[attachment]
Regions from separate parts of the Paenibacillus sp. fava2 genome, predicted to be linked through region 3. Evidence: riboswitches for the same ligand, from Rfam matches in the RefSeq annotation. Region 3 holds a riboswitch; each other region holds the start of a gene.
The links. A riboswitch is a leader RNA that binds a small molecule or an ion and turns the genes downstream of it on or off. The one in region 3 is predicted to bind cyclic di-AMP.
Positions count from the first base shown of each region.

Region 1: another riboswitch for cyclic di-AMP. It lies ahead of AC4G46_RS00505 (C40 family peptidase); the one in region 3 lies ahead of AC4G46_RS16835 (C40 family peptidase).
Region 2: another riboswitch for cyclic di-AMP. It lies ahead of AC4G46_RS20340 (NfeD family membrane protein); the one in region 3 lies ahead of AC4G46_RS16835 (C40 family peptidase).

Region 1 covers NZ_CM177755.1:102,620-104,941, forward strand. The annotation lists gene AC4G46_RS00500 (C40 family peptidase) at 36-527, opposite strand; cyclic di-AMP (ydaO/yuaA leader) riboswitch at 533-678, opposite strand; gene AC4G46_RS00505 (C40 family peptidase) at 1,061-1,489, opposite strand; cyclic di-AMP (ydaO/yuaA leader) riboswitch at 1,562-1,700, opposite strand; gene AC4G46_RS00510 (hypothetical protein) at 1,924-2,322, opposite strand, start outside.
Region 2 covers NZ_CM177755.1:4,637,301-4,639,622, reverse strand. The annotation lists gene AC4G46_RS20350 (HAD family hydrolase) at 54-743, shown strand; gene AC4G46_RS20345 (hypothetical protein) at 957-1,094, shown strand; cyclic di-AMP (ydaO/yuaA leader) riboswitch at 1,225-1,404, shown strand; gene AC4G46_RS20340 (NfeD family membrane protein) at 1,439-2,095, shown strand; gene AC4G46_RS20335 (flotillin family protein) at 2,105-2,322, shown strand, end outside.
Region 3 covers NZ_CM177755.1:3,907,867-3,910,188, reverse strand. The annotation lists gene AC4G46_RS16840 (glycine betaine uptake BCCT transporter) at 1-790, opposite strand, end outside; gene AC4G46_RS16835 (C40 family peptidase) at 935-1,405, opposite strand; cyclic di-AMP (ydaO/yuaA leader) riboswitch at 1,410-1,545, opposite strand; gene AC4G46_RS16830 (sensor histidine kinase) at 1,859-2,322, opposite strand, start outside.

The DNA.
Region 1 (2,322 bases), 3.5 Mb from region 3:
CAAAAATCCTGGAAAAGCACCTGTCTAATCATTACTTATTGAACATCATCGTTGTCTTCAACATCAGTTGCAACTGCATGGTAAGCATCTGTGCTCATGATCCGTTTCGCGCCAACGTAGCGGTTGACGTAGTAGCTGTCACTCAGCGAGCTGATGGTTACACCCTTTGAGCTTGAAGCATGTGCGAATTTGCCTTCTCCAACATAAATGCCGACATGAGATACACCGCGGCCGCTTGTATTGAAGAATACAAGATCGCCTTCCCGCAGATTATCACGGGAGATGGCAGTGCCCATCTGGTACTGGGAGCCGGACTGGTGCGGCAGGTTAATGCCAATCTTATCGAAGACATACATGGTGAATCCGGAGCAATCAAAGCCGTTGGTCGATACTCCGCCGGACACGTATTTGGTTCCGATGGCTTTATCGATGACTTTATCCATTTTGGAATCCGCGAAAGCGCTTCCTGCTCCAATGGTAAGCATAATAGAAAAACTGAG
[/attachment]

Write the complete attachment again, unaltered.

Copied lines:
Regions from separate parts of the Paenibacillus sp. fava2 genome, predicted to be linked through region 3. Evidence: riboswitches for the same ligand, from Rfam matches in the RefSeq annotation. Region 3 holds a riboswitch; each other region holds the start of a gene.
The links. A riboswitch is a leader RNA that binds a small molecule or an ion and turns the genes downstream of it on or off. The one in region 3 is predicted to bind cyclic di-AMP.
Positions count from the first base shown of each region.

Region 1: another riboswitch for cyclic di-AMP. It lies ahead of AC4G46_RS00505 (C40 family peptidase); the one in region 3 lies ahead of AC4G46_RS16835 (C40 family peptidase).
Region 2: another riboswitch for cyclic di-AMP. It lies ahead of AC4G46_RS20340 (NfeD family membrane protein); the one in region 3 lies ahead of AC4G46_RS16835 (C40 family peptidase).

Region 1 covers NZ_CM177755.1:102,620-104,941, forward strand. The annotation lists gene AC4G46_RS00500 (C40 family peptidase) at 36-527, opposite strand; cyclic di-AMP (ydaO/yuaA leader) riboswitch at 533-678, opposite strand; gene AC4G46_RS00505 (C40 family peptidase) at 1,061-1,489, opposite strand; cyclic di-AMP (ydaO/yuaA leader) riboswitch at 1,562-1,700, opposite strand; gene AC4G46_RS00510 (hypothetical protein) at 1,924-2,322, opposite strand, start outside.
Region 2 covers NZ_CM177755.1:4,637,301-4,639,622, reverse strand. The annotation lists gene AC4G46_RS20350 (HAD family hydrolase) at 54-743, shown strand; gene AC4G46_RS20345 (hypothetical protein) at 957-1,094, shown strand; cyclic di-AMP (ydaO/yuaA leader) riboswitch at 1,225-1,404, shown strand; gene AC4G46_RS20340 (NfeD family membrane protein) at 1,439-2,095, shown strand; gene AC4G46_RS20335 (flotillin family protein) at 2,105-2,322, shown strand, end outside.
Region 3 covers NZ_CM177755.1:3,907,867-3,910,188, reverse strand. The annotation lists gene AC4G46_RS16840 (glycine betaine uptake BCCT transporter) at 1-790, opposite strand, end outside; gene AC4G46_RS16835 (C40 family peptidase) at 935-1,405, opposite strand; cyclic di-AMP (ydaO/yuaA leader) riboswitch at 1,410-1,545, opposite strand; gene AC4G46_RS16830 (sensor histidine kinase) at 1,859-2,322, opposite strand, start outside.

The DNA.
Region 1 (2,322 bases), 3.5 Mb from region 3:
CAAAAATCCTGGAAAAGCACCTGTCTAATCATTACTTATTGAACATCATCGTTGTCTTCAACATCAGTTGCAACTGCATGGTAAGCATCTGTGCTCATGATCCGTTTCGCGCCAACGTAGCGGTTGACGTAGTAGCTGTCACTCAGCGAGCTGATGGTTACACCCTTTGAGCTTGAAGCATGTGCGAATTTGCCTTCTCCAACATAAATGCCGACATGAGATACACCGCGGCCGCTTGTATTGAAGAATACAAGATCGCCTTCCCGCAGATTATCACGGGAGATGGCAGTGCCCATCTGGTACTGGGAGCCGGACTGGTGCGGCAGGTTAATGCCAATCTTATCGAAGACATACATGGTGAATCCGGAGCAATCAAAGCCGTTGGTCGATACTCCGCCGGACACGTATTTGGTTCCGATGGCTTTATCGATGACTTTATCCATTTTGGAATCCGCGAAAGCGCTTCCTGCTCCAATGGTAAGCATAATAGAAAAACTGAG